Maybe walking, instead of kneeling, will finally make the point – Orange County Register

Fibo Quantum

We should not be surprised.

Four years ago Wednesday, to the day, Colin Kaepernick first protested during the national anthem to bring attention to police brutality against minorities. Anyone taking an honest look will acknowledge that little has changed in those four years, except for the demonization of Kaepernick by segments of society that misinterpreted his action, in some cases willfully so.

So after Jacob Blake was shot in the back seven times by a Kenosha, Wis., policeman Sunday while his three children watched, and after two people protesting the shooting were killed and a third wounded Tuesday night, allegedly by a 17-year-old White man who opened fire with a semi-automatic rifle, the basketball team that represents Milwaukee, 40 miles to the north, decided enough was enough.

“We are expected to play at a high level, give maximum effort and hold each other accountable,” said a statement issued by the Bucks players after they had refused to leave the locker room for their game with Orlando on Wednesday. “We hold ourselves to that standard, and in this moment we are demanding the same from lawmakers and law enforcement.”

The Bucks’ action began a ripple effect that wiped out all three NBA playoff games (including Lakers-Blazers), three WNBA games (including Sparks-Lynx), five MLS matches (including LAFC-Real Salt Lake and Galaxy-Seattle) and three major league baseball games (starting with the Brewers game against Cincinnati and including Dodgers-Giants), with a number of individual baseball players including Matt Kemp, Jason Heyward and Dexter Fowler also sitting out. Additionally, tennis’ Naomi Osaka tweeted that she would not play in her Thursday semifinals in the Western & Southern Open, after which tournament organizers postponed all play until Friday.

It created the most earthshaking day in sports since March 11, the night the NBA shut down in response to the coronavirus and every other sports entity in North America followed its lead. That led to a four-month stoppage. What happens now?

“This is not a political issue,” said Dodgers manager Dave Roberts, flanked by Mookie Betts, Clayton Kershaw and Kenley Jansen during a Zoom conference from San Francisco on Wednesday evening. “I understand there’s an election coming up. But it’s a human being issue.”

When you push a community long enough and hard enough, you have to expect that at some point that community pushes back.

“It almost feels like things are not changing. It feels like we’re not doing anything productive,” Toronto’s Pascal Siakam said earlier Wednesday, when it was revealed that Raptors and Celtics players had discussed not playing Thursday’s Eastern Conference semifinal Game 1 before the Bucks took their action. “It’s really a lot of things way bigger than basketball going on. I want to be able to play, because I know at the end of the day basketball brings some things to people. But at the same time, seeing that every day, it’s tough. It hurts.”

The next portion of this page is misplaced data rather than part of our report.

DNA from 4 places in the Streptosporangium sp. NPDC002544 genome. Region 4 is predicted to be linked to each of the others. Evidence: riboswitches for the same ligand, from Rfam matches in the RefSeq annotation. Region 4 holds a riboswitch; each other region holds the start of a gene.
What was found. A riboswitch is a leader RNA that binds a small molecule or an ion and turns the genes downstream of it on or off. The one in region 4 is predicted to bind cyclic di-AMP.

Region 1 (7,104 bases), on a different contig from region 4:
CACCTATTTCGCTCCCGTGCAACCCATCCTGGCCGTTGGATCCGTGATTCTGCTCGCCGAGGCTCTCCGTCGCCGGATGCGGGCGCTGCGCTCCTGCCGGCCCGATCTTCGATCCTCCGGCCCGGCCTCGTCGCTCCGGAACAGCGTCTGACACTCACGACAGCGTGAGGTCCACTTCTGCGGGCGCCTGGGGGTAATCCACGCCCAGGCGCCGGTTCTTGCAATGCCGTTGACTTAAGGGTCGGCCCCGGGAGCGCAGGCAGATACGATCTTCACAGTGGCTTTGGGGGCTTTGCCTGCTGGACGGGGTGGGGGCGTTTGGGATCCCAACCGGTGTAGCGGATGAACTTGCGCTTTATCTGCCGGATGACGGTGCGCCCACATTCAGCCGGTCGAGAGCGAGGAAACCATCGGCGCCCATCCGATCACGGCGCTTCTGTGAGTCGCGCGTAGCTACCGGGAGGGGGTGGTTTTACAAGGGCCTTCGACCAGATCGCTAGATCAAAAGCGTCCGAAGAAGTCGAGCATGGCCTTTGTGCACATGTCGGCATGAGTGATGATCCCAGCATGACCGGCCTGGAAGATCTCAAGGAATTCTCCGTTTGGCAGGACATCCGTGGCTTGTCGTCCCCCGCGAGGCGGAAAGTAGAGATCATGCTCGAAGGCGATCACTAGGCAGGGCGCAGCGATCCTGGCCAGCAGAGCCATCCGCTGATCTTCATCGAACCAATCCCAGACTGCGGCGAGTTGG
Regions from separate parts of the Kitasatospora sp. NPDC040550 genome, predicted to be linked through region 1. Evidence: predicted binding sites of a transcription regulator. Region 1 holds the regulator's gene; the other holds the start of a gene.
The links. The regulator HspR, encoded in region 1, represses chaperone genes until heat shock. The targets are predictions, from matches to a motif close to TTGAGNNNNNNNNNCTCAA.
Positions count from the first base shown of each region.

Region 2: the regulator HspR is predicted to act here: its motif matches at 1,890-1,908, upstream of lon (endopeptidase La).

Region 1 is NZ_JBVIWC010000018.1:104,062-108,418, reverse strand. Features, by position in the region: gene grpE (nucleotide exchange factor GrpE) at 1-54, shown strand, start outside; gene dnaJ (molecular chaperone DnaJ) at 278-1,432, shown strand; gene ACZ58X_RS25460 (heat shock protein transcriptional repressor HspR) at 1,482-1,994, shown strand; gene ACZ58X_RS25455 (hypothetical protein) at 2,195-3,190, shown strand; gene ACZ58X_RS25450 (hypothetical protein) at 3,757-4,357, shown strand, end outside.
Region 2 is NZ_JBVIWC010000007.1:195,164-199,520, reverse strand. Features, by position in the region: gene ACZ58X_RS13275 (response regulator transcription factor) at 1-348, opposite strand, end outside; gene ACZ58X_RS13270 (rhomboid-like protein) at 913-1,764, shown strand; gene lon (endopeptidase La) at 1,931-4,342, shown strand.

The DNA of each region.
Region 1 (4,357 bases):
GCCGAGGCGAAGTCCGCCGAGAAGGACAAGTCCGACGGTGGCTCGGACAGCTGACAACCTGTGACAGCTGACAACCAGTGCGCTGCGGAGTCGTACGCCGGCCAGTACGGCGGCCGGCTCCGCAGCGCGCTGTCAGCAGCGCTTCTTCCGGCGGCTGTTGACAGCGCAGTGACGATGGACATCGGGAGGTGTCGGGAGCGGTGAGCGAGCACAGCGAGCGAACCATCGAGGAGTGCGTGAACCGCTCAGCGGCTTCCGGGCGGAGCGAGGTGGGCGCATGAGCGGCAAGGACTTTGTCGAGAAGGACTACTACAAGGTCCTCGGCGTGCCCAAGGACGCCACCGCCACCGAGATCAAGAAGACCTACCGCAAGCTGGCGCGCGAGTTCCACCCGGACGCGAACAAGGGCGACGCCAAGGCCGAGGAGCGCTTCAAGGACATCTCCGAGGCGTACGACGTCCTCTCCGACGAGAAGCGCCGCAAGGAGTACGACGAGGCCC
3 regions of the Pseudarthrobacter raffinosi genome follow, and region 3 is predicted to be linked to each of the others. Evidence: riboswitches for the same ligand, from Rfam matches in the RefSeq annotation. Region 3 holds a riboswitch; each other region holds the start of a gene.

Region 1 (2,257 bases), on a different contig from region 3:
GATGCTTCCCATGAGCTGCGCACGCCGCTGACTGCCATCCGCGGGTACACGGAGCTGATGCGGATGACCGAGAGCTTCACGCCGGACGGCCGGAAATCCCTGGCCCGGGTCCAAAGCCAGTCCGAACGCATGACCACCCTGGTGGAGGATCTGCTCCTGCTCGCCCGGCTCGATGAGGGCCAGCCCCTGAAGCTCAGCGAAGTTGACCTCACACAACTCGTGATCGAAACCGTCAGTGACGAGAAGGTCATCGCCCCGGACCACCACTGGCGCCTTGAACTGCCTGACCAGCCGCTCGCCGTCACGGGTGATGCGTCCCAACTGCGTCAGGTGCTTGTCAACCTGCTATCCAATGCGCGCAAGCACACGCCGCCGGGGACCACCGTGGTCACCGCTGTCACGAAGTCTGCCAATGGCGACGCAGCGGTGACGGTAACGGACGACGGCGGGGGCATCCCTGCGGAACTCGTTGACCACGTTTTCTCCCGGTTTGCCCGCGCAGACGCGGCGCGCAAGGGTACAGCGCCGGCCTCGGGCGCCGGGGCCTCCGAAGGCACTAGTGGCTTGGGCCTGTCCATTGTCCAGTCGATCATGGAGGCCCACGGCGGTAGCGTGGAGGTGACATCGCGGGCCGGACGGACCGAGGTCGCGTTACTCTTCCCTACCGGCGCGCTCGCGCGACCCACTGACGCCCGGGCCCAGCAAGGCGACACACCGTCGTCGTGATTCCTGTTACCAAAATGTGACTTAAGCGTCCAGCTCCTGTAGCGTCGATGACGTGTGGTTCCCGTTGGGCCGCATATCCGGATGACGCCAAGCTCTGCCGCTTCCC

Before the NBA convened at the Disney resort at Orlando in July for what was supposed to be the post-pandemic conclusion to its season, some players – Kyrie Irving most notably, but also others including the Lakers’ Dwight Howard – questioned whether returning to play was the most productive thing they could be doing. Being sequestered in the bubble may have amplified that feeling of frustration at being unable to do anything to actively help in their communities.

“Things happen for a reason,” Siakam said. “But definitely things like that happening make me question if this was the right decision (to come into the bubble). Are we really making a change? Are we really doing something meaningful?”

Managements of the teams and leagues involved seemed solidly behind their players’ decisions. But how long will that support last if this turns into a long-term protest? Or could the pressure point be such that if, say, the NBA’s TV money suddenly is in jeopardy, the rich businessmen who own these teams might exert more active political pressure on behalf of the communities from where these players come?

Maybe Doc Rivers provided a tipping point with his emotional statements following the Clippers’ victory over Dallas on Tuesday night. He choked back tears at one point as he said: “We’re the ones getting killed. We’re the ones getting shot. We’re the ones that we’re denied to live in certain communities. We’ve been hung. We’ve been shot. All you do is keep hearing about fear. It’s amazing why we keep loving this country, and this country does not love us back. It’s really so sad.”

Change is hard, and it is often slow. There’s more of a groundswell of support for racial justice and a better understanding of the Black Lives Matter movement than existed four years ago. If these protests increase the pressure to change, maybe we’ll be able to say walking is more effective than kneeling.

Then again, it’s good to be reminded of what Washington Nationals relief pitcher Sean Doolittle said earlier this year: “Sports are like the reward for a functioning society.”

You make the call as to whether we’re functioning well enough to deserve it.

jalexander@scng.com

@Jim_Alexander on Twitter